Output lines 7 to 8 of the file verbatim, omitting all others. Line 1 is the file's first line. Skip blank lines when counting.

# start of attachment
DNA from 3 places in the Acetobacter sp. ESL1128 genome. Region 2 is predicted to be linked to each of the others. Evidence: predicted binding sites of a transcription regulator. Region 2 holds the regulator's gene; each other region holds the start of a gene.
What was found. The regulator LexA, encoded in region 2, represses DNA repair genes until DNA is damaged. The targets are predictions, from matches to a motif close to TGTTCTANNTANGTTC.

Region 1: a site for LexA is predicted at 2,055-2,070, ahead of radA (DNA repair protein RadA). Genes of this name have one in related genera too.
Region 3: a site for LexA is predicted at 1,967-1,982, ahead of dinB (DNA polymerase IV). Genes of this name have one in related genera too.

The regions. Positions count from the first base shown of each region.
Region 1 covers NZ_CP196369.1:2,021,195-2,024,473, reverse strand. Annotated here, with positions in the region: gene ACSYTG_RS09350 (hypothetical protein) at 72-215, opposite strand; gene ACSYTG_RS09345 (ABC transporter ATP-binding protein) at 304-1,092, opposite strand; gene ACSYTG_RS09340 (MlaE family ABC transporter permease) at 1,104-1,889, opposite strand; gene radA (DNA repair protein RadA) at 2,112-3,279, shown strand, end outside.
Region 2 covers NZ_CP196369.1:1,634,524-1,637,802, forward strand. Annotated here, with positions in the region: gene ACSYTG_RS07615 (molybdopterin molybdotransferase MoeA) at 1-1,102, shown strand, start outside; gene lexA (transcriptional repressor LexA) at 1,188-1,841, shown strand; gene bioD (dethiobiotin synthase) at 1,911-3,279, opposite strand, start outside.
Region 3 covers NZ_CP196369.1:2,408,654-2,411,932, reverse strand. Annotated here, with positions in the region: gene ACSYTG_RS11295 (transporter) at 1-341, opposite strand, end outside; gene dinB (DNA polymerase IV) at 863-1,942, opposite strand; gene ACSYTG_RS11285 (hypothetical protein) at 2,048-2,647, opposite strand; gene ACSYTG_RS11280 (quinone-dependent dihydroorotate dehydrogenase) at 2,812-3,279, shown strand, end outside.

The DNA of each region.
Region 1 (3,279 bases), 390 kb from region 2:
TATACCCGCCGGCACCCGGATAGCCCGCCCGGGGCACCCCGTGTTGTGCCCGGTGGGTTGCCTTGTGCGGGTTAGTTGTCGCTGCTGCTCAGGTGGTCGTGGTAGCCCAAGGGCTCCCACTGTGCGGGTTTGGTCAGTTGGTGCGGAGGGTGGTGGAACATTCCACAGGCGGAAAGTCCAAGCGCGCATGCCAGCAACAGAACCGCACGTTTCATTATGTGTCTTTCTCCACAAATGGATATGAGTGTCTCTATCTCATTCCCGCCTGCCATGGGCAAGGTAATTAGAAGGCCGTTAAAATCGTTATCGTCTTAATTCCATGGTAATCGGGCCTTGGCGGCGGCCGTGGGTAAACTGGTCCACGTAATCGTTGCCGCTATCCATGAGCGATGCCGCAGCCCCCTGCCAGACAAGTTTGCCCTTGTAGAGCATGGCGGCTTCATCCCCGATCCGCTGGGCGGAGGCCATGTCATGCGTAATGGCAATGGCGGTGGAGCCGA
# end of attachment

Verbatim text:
Region 2 covers NZ_CP196369.1:1,634,524-1,637,802, forward strand. Annotated here, with positions in the region: gene ACSYTG_RS07615 (molybdopterin molybdotransferase MoeA) at 1-1,102, shown strand, start outside; gene lexA (transcriptional repressor LexA) at 1,188-1,841, shown strand; gene bioD (dethiobiotin synthase) at 1,911-3,279, opposite strand, start outside.
Region 3 covers NZ_CP196369.1:2,408,654-2,411,932, reverse strand. Annotated here, with positions in the region: gene ACSYTG_RS11295 (transporter) at 1-341, opposite strand, end outside; gene dinB (DNA polymerase IV) at 863-1,942, opposite strand; gene ACSYTG_RS11285 (hypothetical protein) at 2,048-2,647, opposite strand; gene ACSYTG_RS11280 (quinone-dependent dihydroorotate dehydrogenase) at 2,812-3,279, shown strand, end outside.